A larger data analytics or data science team typically includes entry-level data analysts. Typically, their job entails doing tasks that, when combined, are essential to the larger data analytics process. Though these activities alone may not be high-stakes, they do provide novice analysts with a safe environment in which to develop and refine their skills and make quick corrections if necessary.

Typical duties for an entry-level data analyst include:
  • Gathering information: Typically from “safe,” or pre-selected, sources, then putting it in an already-built database, warehouse, or data storage system.
  • Cleaning data: You’ll be in charge of performing duties like de-duping, standardization, and reporting missing information as part of the data collecting and storage process.
  • Report writing: Using programs like Microsoft Excel or Power BI, you’ll undoubtedly need to perform basic data analysis and write up written summaries of your findings.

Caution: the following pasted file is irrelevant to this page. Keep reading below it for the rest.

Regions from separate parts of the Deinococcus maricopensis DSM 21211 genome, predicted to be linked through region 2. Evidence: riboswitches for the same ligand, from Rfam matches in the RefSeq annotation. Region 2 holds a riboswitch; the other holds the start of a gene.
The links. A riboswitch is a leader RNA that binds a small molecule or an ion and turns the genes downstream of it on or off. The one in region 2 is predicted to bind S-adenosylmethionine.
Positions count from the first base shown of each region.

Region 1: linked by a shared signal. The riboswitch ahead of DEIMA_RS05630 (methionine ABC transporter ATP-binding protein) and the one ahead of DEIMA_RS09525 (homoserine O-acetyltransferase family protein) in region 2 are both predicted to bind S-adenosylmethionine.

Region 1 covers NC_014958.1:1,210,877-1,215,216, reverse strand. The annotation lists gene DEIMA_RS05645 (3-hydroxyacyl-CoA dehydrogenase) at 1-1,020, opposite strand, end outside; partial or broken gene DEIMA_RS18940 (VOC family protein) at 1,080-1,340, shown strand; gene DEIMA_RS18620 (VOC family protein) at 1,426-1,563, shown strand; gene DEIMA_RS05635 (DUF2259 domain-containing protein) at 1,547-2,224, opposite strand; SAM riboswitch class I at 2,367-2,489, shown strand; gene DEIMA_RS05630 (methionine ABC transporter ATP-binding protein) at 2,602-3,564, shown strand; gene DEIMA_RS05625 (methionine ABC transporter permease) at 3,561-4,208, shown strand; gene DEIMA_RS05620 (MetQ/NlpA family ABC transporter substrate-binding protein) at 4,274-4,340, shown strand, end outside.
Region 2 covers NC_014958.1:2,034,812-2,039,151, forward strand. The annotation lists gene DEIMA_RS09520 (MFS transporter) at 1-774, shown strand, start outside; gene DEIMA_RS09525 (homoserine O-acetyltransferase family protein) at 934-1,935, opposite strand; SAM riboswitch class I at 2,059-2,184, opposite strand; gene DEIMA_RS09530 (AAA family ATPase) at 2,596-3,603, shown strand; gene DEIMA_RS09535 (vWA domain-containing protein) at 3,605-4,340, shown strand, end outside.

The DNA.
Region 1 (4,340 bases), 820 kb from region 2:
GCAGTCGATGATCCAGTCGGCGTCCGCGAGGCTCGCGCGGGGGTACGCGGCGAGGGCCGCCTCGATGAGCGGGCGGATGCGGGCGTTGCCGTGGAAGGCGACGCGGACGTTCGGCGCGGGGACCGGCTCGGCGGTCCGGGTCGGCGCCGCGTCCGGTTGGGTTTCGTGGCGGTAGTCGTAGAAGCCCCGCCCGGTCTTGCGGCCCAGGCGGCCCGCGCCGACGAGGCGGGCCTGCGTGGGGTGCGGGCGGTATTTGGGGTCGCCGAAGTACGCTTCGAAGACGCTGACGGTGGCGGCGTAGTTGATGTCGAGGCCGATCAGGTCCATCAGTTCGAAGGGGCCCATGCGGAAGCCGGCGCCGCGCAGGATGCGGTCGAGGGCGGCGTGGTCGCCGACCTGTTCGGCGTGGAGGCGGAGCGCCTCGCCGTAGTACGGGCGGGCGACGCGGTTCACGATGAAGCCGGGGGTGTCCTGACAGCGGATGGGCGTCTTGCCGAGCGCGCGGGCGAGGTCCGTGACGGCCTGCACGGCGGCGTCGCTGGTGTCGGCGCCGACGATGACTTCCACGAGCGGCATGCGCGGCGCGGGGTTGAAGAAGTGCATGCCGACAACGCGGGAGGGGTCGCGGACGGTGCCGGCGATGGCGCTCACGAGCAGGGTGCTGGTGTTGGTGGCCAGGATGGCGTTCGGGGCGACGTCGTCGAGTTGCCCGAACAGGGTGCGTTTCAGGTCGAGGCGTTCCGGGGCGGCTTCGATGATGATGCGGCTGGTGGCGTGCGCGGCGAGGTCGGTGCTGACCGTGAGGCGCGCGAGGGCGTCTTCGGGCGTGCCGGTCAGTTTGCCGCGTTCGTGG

• Developing dashboards: To provide non-technical staff with oversight of company data sources, you may be asked to assist in the development of dashboards and visualizations.
  • Databases: You will gain knowledge on how to use internal data storage systems, including ERP and CRM programs.
  • Enhancing your broader abilities: From pattern detection to problem-solving, entry-level data analysts need to master the abilities that more experienced analysts take for granted.
  • Weekly check-ins: As a new member of the team, you’ll probably have to explain your progress to a more experienced team member at these check-ins.

These general duties provide you an idea of what to expect in your first few weeks or months in a junior data analytics career, while the specific duties may differ.

What distinguishes a senior data analyst from an entry-level or junior data analyst?

As demonstrated, junior data analysts and entry-level data analysts perform significant but non-essential duties. Typically, more experienced colleagues supervise their work and bear the majority of the accountability for the more difficult assignments.

A senior-level data analyst, also known as a principal analyst or lead data analyst, needs more advanced capabilities than an entry-level analyst, which is generally defined as a graduate with up to three years of experience in the field.